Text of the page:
Jezero Crater is located on the western edge of Isidis Planitia, a giant impact basin just north of the Martian equator. Western Isidis presents some of the oldest and most scientifically interesting landscapes Mars has to offer. Mission scientists believe the 28-mile-wide (45-kilometer) crater, once home to an ancient river delta, could have collected and preserved ancient organic molecules and other potential signs of microbial life from the water and sediments that flowed into the crater billions of years ago.

Jezero Crater’s ancient lake-delta system offers many promising sampling targets of at least five different kinds of rock, including clays and carbonates that have high potential to preserve signatures of past life. In addition, the material carried into the delta from a large watershed may contain a wide variety of minerals from inside and outside the crater.

The geologic diversity that makes Jezero so appealing to Mars 2020 scientists also makes it a challenge for the team’s entry, descent and landing (EDL) engineers. Along with the massive nearby river delta and small crater impacts, the site contains numerous boulders and rocks to the east, cliffs to the west, and depressions filled with aeolian bedforms (wind-derived ripples in sand that could trap a rover) in several locations.

“The Mars community has long coveted the scientific value of sites such as Jezero Crater, and a previous mission contemplated going there, but the challenges with safely landing were considered prohibitive,” said Ken Farley, project scientist for Mars 2020 at NASA’s Jet Propulsion Laboratory. “But what was once out of reach is now conceivable, thanks to the 2020 engineering team and advances in Mars entry, descent and landing technologies.”

When the landing site search began, mission engineers already had refined the landing system such that they were able to reduce the Mars 2020 landing zone to an area 50 percent smaller than that for the landing of NASA’s Curiosity rover at Gale Crater in 2012. This allowed the science community to consider more challenging landing sites. The sites of greatest scientific interest led NASA to add a new capability called Terrain Relative Navigation (TRN). TRN will enable the “sky crane” descent stage, the rocket-powered system that carries the rover down to the surface, to avoid hazardous areas.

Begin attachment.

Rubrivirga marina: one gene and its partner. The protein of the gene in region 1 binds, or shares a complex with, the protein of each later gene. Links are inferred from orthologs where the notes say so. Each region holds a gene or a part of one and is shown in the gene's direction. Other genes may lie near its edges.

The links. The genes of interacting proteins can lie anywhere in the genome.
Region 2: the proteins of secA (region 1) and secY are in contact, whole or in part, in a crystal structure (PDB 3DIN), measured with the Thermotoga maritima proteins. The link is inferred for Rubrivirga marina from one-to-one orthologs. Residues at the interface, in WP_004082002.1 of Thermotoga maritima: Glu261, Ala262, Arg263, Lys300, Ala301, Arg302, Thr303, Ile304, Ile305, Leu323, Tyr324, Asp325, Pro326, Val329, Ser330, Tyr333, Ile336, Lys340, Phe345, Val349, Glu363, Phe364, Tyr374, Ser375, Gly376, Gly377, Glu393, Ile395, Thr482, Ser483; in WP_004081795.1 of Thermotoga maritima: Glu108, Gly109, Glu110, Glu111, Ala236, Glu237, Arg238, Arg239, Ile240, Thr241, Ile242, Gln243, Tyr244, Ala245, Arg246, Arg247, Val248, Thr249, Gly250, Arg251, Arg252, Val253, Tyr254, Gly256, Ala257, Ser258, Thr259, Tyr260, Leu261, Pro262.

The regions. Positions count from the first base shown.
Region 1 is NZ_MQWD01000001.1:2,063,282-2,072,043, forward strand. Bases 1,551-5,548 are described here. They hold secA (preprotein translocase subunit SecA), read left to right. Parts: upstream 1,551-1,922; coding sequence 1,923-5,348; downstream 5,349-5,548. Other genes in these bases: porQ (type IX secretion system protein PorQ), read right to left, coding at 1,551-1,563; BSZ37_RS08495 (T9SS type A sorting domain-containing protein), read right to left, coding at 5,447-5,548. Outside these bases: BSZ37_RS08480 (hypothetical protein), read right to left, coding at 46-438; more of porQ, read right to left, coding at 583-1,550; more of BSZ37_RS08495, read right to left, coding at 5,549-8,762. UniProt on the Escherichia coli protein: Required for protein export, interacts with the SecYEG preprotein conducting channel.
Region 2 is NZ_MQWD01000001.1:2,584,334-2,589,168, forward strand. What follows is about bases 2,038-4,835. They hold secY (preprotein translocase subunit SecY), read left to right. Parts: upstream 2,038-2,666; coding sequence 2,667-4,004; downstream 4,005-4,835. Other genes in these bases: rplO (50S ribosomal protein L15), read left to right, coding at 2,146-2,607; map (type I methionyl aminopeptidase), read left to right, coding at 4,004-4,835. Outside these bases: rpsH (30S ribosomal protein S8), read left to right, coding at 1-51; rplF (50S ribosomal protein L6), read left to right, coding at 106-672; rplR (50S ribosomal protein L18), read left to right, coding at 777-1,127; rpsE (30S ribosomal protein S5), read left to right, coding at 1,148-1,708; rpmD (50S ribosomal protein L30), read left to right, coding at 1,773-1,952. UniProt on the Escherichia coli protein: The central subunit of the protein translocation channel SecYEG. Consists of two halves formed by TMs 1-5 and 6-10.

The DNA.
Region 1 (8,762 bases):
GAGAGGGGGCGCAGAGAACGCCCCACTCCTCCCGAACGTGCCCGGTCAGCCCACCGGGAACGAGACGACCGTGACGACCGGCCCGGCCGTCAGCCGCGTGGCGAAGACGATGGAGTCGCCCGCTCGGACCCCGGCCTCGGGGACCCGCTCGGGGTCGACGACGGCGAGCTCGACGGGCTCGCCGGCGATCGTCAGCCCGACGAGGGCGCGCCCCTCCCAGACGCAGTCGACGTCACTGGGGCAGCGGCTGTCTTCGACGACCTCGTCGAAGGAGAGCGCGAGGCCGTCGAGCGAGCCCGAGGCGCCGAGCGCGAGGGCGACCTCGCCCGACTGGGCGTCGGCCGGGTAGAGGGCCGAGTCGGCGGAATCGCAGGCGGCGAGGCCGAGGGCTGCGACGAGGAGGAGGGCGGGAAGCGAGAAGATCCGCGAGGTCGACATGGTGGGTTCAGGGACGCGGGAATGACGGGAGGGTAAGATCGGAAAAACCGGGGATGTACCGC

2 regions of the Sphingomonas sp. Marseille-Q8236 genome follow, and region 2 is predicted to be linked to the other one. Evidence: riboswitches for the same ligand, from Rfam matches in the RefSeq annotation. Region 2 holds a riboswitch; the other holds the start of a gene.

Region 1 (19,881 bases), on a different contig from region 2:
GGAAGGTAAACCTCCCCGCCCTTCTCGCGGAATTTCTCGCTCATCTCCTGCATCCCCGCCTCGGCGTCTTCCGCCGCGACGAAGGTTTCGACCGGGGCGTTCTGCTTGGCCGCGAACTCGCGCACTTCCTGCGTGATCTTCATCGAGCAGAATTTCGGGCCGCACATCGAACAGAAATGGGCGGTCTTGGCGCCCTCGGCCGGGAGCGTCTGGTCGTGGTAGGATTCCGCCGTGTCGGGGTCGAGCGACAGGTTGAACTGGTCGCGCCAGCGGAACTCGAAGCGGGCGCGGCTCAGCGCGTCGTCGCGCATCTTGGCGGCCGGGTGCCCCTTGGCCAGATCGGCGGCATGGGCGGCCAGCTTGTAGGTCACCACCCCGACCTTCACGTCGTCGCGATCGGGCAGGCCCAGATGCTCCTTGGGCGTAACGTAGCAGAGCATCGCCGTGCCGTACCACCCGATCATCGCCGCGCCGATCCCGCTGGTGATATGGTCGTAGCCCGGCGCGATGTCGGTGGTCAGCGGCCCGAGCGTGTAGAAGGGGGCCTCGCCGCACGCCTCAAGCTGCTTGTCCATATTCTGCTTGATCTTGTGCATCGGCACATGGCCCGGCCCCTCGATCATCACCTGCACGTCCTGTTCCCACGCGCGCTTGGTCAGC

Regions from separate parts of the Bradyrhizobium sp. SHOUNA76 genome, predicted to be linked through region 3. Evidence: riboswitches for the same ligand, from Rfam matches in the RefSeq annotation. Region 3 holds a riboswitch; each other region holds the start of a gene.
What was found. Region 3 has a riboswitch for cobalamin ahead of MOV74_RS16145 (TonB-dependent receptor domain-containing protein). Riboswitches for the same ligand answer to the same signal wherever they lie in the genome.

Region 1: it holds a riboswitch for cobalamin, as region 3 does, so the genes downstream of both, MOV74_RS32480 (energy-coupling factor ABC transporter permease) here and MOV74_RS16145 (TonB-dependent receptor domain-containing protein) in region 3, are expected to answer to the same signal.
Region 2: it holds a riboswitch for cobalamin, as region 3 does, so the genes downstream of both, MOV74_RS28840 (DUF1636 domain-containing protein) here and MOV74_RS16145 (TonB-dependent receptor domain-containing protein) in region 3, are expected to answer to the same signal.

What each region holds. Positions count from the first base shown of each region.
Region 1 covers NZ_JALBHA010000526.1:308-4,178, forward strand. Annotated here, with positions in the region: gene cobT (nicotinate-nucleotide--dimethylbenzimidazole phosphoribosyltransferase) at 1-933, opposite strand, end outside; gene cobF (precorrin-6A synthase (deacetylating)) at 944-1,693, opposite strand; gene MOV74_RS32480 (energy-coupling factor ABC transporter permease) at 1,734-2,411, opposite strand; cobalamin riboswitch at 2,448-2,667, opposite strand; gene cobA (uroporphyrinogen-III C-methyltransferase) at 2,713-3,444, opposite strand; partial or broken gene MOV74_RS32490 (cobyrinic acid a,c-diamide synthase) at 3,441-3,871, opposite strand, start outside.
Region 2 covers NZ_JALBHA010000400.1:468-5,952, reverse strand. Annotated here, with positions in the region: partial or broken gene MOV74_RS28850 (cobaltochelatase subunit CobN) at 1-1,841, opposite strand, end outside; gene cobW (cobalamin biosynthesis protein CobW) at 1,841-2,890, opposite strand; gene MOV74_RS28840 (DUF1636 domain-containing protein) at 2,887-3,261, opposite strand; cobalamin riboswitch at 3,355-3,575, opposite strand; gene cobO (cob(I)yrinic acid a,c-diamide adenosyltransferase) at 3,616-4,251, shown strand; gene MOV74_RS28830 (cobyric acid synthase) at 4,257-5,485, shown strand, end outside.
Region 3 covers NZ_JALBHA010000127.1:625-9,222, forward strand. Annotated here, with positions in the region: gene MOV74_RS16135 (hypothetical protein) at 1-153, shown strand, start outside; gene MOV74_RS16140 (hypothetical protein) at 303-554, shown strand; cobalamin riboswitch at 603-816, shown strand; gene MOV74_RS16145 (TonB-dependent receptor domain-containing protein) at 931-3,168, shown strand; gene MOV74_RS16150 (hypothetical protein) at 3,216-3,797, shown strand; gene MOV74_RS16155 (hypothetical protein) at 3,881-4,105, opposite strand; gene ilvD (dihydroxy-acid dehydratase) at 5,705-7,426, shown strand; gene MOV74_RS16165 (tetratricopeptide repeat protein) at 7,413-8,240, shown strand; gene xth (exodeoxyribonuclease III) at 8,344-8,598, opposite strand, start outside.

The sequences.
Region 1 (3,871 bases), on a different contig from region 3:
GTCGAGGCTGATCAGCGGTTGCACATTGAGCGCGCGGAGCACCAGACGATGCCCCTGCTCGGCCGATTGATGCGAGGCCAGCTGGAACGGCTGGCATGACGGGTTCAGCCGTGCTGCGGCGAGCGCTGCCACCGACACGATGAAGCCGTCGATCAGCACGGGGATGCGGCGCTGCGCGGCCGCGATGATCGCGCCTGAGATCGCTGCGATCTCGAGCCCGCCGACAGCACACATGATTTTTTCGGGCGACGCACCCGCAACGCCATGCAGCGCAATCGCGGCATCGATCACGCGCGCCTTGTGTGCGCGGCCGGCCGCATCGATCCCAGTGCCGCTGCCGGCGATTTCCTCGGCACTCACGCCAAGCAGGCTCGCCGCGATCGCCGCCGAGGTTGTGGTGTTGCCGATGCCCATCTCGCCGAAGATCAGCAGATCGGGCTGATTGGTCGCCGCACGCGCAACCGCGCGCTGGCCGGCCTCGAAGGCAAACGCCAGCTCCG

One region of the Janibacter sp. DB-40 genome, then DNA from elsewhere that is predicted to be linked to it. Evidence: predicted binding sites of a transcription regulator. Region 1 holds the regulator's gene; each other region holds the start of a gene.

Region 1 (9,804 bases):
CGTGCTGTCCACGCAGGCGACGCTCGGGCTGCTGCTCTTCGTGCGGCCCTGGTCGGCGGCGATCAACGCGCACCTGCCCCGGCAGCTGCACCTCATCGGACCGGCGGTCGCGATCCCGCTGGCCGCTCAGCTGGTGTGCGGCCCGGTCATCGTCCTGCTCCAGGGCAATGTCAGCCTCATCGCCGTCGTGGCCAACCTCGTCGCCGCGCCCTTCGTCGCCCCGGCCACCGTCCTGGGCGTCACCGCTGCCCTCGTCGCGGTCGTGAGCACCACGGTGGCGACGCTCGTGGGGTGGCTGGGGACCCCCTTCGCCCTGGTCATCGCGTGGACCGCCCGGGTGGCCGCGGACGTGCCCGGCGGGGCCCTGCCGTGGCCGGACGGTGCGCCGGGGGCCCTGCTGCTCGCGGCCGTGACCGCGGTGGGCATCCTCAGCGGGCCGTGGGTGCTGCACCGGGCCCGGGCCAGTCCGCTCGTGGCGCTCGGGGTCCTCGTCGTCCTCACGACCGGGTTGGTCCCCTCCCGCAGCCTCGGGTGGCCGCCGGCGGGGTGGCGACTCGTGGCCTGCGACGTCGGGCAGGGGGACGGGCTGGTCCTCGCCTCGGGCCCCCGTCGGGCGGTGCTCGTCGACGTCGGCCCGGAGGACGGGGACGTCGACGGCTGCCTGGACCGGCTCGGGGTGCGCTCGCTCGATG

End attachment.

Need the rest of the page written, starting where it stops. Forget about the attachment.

The site selection is dependent upon extensive analyses and verification testing of the TRN capability. A final report will be presented to an independent review board and NASA Headquarters in the fall of 2019.

“Nothing has been more difficult in robotic planetary exploration than landing on Mars,” said Zurbuchen. “The Mars 2020 engineering team has done a tremendous amount of work to prepare us for this decision. The team will continue their work to truly understand the TRN system and the risks involved, and we will review the findings independently to reassure we have maximized our chances for success.”

Selecting a landing site this early allows the rover drivers and science operations team to optimize their plans for exploring Jezero Crater once the rover is safely on the ground. Using data from NASA’s fleet of Mars orbiters, they will map the terrain in greater detail and identify regions of interest – places with the most interesting geological features, for example – where Mars 2020 could collect the best science samples.

The Mars 2020 Project at JPL manages rover development for SMD. NASA’s Launch Services Program, based at the agency’s Kennedy Space Center in Florida, is responsible for launch management. Mars 2020 will launch from Cape Canaveral Air Force Station in Florida.

For more information on Mars 2020, visit: https://www.nasa.gov/mars2020

More information about NASA’s exploration of Mars is available online at: https://www.nasa.gov/mars